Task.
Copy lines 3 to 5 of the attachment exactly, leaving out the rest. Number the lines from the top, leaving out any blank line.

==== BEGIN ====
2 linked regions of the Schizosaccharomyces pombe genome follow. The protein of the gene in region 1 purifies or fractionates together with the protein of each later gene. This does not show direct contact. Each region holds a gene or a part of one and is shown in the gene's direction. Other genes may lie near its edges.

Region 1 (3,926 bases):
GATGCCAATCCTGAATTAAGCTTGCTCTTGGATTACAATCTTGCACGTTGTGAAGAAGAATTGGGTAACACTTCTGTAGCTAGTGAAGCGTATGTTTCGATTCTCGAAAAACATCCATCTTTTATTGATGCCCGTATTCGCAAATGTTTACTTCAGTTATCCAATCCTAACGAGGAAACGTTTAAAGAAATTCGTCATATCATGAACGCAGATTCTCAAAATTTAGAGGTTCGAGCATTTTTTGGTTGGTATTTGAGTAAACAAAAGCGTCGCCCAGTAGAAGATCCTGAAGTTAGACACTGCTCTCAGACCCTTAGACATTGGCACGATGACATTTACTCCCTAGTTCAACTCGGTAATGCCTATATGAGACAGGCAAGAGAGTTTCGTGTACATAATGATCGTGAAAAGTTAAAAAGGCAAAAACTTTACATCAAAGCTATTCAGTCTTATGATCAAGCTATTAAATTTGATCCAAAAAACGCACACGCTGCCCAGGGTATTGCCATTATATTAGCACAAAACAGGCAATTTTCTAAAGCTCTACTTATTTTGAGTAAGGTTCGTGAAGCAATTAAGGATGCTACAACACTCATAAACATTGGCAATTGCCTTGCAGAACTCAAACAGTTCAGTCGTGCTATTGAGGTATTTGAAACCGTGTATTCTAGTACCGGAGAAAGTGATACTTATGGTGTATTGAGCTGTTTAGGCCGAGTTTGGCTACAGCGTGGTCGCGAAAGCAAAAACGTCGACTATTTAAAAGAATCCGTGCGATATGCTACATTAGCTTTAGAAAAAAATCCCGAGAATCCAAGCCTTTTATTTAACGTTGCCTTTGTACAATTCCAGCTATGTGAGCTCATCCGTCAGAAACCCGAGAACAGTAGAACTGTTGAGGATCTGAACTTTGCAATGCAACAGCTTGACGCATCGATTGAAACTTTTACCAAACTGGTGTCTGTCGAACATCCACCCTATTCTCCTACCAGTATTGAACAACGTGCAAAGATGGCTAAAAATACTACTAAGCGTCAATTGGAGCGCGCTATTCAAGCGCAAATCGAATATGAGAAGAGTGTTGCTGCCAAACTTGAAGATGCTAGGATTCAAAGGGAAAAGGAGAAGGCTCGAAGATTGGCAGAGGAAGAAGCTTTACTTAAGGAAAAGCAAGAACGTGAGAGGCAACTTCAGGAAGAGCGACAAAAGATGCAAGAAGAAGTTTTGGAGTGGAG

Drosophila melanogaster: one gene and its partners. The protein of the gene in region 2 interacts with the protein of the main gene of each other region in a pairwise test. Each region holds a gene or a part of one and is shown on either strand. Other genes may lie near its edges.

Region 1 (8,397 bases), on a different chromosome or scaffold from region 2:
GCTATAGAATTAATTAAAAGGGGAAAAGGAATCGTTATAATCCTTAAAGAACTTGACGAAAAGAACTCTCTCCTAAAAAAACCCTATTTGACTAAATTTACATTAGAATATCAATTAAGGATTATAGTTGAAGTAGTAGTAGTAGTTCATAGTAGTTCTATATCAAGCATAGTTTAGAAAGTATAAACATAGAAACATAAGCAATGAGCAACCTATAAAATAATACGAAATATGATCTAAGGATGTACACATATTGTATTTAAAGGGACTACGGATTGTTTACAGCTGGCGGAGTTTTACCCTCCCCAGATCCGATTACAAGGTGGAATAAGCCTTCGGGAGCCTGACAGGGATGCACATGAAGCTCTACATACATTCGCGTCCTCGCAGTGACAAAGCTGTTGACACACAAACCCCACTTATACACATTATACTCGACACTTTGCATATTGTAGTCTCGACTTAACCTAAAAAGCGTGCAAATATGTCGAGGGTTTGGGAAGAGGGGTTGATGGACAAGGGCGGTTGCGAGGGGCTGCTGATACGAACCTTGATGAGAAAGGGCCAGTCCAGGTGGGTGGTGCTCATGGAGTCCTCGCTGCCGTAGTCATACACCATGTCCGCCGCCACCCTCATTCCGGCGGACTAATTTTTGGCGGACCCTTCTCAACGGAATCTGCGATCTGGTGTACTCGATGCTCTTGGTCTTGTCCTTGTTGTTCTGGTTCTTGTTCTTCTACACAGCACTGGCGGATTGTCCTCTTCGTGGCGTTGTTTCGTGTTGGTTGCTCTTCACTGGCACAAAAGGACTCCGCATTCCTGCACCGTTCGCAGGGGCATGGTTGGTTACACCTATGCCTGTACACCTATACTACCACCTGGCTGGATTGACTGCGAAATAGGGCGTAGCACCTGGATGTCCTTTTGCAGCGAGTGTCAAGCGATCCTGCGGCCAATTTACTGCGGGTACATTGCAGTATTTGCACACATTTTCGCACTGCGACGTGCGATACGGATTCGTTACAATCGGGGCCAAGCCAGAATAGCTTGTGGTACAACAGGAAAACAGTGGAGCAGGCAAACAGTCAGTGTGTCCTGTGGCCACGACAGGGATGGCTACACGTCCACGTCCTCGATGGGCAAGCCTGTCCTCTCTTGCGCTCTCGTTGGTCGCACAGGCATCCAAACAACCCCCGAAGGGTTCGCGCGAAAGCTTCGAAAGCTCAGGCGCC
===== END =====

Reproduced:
GATGCCAATCCTGAATTAAGCTTGCTCTTGGATTACAATCTTGCACGTTGTGAAGAAGAATTGGGTAACACTTCTGTAGCTAGTGAAGCGTATGTTTCGATTCTCGAAAAACATCCATCTTTTATTGATGCCCGTATTCGCAAATGTTTACTTCAGTTATCCAATCCTAACGAGGAAACGTTTAAAGAAATTCGTCATATCATGAACGCAGATTCTCAAAATTTAGAGGTTCGAGCATTTTTTGGTTGGTATTTGAGTAAACAAAAGCGTCGCCCAGTAGAAGATCCTGAAGTTAGACACTGCTCTCAGACCCTTAGACATTGGCACGATGACATTTACTCCCTAGTTCAACTCGGTAATGCCTATATGAGACAGGCAAGAGAGTTTCGTGTACATAATGATCGTGAAAAGTTAAAAAGGCAAAAACTTTACATCAAAGCTATTCAGTCTTATGATCAAGCTATTAAATTTGATCCAAAAAACGCACACGCTGCCCAGGGTATTGCCATTATATTAGCACAAAACAGGCAATTTTCTAAAGCTCTACTTATTTTGAGTAAGGTTCGTGAAGCAATTAAGGATGCTACAACACTCATAAACATTGGCAATTGCCTTGCAGAACTCAAACAGTTCAGTCGTGCTATTGAGGTATTTGAAACCGTGTATTCTAGTACCGGAGAAAGTGATACTTATGGTGTATTGAGCTGTTTAGGCCGAGTTTGGCTACAGCGTGGTCGCGAAAGCAAAAACGTCGACTATTTAAAAGAATCCGTGCGATATGCTACATTAGCTTTAGAAAAAAATCCCGAGAATCCAAGCCTTTTATTTAACGTTGCCTTTGTACAATTCCAGCTATGTGAGCTCATCCGTCAGAAACCCGAGAACAGTAGAACTGTTGAGGATCTGAACTTTGCAATGCAACAGCTTGACGCATCGATTGAAACTTTTACCAAACTGGTGTCTGTCGAACATCCACCCTATTCTCCTACCAGTATTGAACAACGTGCAAAGATGGCTAAAAATACTACTAAGCGTCAATTGGAGCGCGCTATTCAAGCGCAAATCGAATATGAGAAGAGTGTTGCTGCCAAACTTGAAGATGCTAGGATTCAAAGGGAAAAGGAGAAGGCTCGAAGATTGGCAGAGGAAGAAGCTTTACTTAAGGAAAAGCAAGAACGTGAGAGGCAACTTCAGGAAGAGCGACAAAAGATGCAAGAAGAAGTTTTGGAGTGGAG

Drosophila melanogaster: one gene and its partners. The protein of the gene in region 2 interacts with the protein of the main gene of each other region in a pairwise test. Each region holds a gene or a part of one and is shown on either strand. Other genes may lie near its edges.

Region 1 (8,397 bases), on a different chromosome or scaffold from region 2: